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Vegetable glycerin, a natural by-product of the oil production process, is an odorless, colorless liquid often used as a cosmetic additive in lotions, moisturizers, soaps and shampoos. According to Botanical.com, glycerin has emollient-like properties that soften and soothe the skin, and assist in retaining moisture. A well-known humectant, glycerin also draws moisture from the air to the skin, which makes it an ideal ingredient for homemade moisturizers. This recipe yields approximately 4.5 ounces, or about 25 applications, of glycerin moisturizer suitable for all skin types.

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Combine the water and vegetable glycerin in a small mixing bowl. Stir using a wire whisk until thoroughly combined.

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Add the cold-pressed vegetable oil, and whisk again to combine. Use any type of cold-pressed oil you have on hand such as avocado, peanut, sesame, sweet almond or apricot kernel.

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Add the essential oil to the glycerin mixture, and whisk to combine. Use an essential oil suited to your skin type for the best results. Lavender and rose nourish normal skin, cedarwood and rosewood hydrate dry skin, and citrus-based oils such as orange and lemon combat oily skin.

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Transfer your homemade glycerin moisturizer to a plastic or glass bottle with spritzer top. Store in a cool, dry place out of direct sunlight when not in use. Use within thirty days for maximum freshness, or refrigerate and use within four months.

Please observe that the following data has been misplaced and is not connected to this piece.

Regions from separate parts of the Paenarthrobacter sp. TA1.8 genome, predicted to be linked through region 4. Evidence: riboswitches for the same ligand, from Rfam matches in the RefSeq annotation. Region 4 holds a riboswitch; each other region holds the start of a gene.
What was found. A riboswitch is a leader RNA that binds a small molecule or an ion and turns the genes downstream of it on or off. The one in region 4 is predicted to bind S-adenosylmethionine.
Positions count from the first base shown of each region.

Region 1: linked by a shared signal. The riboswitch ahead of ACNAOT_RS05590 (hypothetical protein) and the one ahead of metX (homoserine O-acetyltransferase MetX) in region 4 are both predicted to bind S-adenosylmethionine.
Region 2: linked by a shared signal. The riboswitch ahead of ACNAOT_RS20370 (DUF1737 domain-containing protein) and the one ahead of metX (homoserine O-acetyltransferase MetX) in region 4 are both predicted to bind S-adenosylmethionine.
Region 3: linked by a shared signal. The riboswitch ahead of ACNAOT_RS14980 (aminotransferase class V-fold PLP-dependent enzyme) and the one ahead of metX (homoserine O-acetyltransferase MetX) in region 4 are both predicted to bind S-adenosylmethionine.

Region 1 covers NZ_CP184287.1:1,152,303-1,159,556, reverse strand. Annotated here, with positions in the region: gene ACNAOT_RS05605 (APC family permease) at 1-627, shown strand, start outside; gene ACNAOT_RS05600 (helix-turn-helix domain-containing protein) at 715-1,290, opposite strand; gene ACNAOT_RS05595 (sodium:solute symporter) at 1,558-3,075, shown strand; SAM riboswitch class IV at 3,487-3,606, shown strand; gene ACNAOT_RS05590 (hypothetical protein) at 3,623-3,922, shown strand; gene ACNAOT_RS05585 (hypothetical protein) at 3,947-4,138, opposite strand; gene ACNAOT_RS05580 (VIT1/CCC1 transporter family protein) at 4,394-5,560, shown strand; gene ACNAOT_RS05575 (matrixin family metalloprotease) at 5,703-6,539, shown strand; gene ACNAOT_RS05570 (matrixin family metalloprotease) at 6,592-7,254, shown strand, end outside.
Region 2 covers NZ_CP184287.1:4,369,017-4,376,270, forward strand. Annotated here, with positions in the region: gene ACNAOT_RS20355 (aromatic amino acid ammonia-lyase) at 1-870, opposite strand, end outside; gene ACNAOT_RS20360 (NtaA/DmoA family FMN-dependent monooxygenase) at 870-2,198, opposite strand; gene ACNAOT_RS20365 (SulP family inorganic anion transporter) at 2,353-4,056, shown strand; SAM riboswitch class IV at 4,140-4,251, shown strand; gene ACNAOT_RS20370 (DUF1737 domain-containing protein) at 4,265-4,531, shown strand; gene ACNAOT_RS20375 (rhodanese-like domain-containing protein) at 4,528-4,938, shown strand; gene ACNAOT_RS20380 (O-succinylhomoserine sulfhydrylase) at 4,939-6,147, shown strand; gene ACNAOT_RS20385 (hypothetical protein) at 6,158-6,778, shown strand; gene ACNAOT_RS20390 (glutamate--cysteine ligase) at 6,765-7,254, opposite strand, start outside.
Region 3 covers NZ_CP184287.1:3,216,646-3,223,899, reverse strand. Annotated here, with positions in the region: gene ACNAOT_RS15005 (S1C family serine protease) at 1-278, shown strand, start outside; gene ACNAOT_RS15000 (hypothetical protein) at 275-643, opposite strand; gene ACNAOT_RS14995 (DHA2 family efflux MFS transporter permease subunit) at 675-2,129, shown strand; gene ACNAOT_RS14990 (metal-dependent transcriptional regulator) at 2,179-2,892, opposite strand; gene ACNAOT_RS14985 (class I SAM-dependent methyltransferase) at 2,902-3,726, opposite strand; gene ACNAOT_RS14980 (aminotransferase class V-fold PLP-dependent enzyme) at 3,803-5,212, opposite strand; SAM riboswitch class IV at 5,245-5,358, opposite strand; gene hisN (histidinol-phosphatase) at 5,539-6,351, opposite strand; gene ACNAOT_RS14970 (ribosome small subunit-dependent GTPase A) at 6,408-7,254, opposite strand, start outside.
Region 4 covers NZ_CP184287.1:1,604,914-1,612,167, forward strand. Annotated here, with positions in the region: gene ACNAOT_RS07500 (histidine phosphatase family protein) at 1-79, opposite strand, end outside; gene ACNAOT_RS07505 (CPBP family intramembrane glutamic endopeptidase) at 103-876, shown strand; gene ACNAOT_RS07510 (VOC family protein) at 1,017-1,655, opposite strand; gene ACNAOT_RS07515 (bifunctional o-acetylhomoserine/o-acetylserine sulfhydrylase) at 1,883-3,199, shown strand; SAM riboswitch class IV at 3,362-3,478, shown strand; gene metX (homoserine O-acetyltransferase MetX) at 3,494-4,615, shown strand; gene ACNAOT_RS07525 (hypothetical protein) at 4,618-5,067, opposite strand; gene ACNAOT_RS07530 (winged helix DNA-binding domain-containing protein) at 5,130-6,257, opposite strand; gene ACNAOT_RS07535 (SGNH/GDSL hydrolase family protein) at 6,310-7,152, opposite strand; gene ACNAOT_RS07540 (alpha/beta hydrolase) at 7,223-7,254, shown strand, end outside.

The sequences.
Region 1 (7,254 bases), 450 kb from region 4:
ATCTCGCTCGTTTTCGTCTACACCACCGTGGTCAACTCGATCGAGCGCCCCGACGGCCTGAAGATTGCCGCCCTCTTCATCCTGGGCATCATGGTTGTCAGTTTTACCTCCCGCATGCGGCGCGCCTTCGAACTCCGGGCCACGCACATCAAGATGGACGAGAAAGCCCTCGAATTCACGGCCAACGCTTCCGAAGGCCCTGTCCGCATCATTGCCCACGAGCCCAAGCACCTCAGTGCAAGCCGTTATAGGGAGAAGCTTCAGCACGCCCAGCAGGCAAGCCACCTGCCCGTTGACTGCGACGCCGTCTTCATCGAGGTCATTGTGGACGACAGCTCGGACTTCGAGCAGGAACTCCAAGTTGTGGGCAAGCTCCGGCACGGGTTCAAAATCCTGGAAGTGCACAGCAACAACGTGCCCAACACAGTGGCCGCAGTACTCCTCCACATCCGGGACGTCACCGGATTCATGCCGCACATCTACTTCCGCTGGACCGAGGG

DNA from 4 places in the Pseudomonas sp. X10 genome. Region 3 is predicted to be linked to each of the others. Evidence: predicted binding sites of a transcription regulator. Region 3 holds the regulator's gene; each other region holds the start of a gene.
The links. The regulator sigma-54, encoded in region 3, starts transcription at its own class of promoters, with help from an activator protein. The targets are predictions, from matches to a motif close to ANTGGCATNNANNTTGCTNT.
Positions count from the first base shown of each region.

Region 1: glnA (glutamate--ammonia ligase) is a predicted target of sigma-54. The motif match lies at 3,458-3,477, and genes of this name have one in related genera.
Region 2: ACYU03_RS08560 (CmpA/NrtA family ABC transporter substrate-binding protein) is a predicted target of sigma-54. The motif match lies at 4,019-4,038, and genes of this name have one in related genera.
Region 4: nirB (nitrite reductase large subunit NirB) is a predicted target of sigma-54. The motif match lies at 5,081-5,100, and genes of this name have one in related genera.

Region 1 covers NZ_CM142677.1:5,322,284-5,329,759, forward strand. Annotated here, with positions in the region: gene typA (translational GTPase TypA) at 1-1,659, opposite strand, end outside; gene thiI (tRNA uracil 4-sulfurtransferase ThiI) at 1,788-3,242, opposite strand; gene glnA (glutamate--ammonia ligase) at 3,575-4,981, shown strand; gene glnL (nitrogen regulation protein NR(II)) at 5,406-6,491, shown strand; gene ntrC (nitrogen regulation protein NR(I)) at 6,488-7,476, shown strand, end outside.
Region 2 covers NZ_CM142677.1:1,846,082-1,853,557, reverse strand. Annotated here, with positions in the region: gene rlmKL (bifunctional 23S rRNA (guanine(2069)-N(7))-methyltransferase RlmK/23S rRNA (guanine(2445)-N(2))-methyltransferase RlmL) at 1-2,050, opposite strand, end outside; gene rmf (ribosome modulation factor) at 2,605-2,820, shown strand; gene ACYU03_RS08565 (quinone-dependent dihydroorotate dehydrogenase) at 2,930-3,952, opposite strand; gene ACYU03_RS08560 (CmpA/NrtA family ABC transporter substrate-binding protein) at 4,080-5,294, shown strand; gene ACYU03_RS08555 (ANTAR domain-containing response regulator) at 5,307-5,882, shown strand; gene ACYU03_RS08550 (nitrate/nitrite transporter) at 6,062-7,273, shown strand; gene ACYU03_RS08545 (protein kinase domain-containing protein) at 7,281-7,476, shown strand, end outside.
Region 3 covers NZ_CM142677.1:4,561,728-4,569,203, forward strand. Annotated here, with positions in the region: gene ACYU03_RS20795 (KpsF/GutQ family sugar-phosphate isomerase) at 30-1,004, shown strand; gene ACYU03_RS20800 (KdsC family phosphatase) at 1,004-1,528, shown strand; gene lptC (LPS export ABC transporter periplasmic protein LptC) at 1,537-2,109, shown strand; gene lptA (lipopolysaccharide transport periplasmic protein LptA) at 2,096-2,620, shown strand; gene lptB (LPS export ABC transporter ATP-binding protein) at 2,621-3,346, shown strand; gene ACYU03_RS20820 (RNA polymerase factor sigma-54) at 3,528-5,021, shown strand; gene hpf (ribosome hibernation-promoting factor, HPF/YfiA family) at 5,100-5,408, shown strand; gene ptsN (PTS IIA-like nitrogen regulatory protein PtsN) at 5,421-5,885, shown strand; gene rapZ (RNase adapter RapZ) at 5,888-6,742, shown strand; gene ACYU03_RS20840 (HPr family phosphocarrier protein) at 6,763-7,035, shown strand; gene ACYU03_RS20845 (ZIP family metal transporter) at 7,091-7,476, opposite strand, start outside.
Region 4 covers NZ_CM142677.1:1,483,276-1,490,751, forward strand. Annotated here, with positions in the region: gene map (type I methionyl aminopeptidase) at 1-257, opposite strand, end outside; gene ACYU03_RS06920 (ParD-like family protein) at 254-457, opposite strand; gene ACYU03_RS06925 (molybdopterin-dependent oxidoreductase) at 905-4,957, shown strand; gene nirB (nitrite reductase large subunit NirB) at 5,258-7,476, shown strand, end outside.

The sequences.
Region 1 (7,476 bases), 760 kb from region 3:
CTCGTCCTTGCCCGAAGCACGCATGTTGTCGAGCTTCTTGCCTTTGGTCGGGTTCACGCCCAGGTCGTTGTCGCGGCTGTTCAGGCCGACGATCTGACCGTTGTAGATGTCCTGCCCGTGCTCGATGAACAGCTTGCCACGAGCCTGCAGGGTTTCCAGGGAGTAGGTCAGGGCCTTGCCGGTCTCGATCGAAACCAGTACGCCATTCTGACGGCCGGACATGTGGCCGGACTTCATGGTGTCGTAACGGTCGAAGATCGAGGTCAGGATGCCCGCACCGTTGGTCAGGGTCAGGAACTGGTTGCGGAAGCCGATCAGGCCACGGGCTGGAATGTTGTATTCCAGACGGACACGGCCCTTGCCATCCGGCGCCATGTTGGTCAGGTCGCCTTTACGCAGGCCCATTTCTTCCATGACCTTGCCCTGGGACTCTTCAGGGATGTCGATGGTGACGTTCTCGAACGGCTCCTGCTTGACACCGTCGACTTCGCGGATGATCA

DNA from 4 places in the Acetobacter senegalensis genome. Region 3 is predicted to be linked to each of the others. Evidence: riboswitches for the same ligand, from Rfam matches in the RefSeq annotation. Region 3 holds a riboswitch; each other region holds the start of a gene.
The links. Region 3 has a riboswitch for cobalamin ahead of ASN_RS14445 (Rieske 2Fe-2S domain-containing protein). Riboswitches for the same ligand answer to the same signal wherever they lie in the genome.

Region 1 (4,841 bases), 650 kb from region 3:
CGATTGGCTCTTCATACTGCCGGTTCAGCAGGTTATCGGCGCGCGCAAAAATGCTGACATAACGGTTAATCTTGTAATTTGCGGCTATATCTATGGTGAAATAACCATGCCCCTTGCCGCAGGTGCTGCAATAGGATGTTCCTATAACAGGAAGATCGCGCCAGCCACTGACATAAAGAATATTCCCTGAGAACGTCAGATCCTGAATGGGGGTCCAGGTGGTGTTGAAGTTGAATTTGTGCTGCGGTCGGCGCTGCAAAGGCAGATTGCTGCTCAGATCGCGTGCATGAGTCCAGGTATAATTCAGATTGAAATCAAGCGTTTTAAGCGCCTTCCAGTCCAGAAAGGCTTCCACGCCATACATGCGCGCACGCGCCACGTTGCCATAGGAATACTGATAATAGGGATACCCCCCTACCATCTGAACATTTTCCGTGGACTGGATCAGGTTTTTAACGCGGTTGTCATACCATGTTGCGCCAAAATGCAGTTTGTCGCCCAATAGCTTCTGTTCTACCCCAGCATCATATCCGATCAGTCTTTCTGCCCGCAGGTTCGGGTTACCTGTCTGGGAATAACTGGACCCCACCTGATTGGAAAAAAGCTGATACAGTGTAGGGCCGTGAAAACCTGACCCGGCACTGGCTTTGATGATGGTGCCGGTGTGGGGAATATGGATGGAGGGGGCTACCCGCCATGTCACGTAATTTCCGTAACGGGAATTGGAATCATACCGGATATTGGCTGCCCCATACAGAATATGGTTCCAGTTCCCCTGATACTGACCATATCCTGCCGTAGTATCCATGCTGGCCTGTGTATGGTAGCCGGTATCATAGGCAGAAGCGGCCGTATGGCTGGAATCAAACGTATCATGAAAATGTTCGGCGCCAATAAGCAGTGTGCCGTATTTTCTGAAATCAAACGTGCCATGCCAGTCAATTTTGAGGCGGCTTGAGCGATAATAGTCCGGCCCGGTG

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Apply to face and throat with a cotton swab, or gently spritz onto the skin. Allow the mixture to dry without rinsing. Repeat daily after washing with a gentle cleanser, or anytime your skin needs refreshing.

Tip

In her book “Better Basics for the Home,” Annie Berthold-Bond recommends making your glycerin moisturizer with avocado oil for dry or aged skin, and peanut or sesame oil for oily skin. Sweet almond and apricot kernel oils are lighter and suitable for all skin types.

For extra moisturizing action, use rose water or lavender water instead of spring or distilled water.

For sensitive or very dry skin, substitute aloe vera gel for 1 to 2 tbsp. of the water.

About the Author

Willow Sidhe

Willow Sidhe is a freelance writer living in the beautiful Hot Springs, AR. She is a certified aromatherapist with a background in herbalism. She has extensive experience gardening, with a specialty in indoor plants and herbs. Sidhe's work has been published on numerous Web sites, including Gardenguides.com.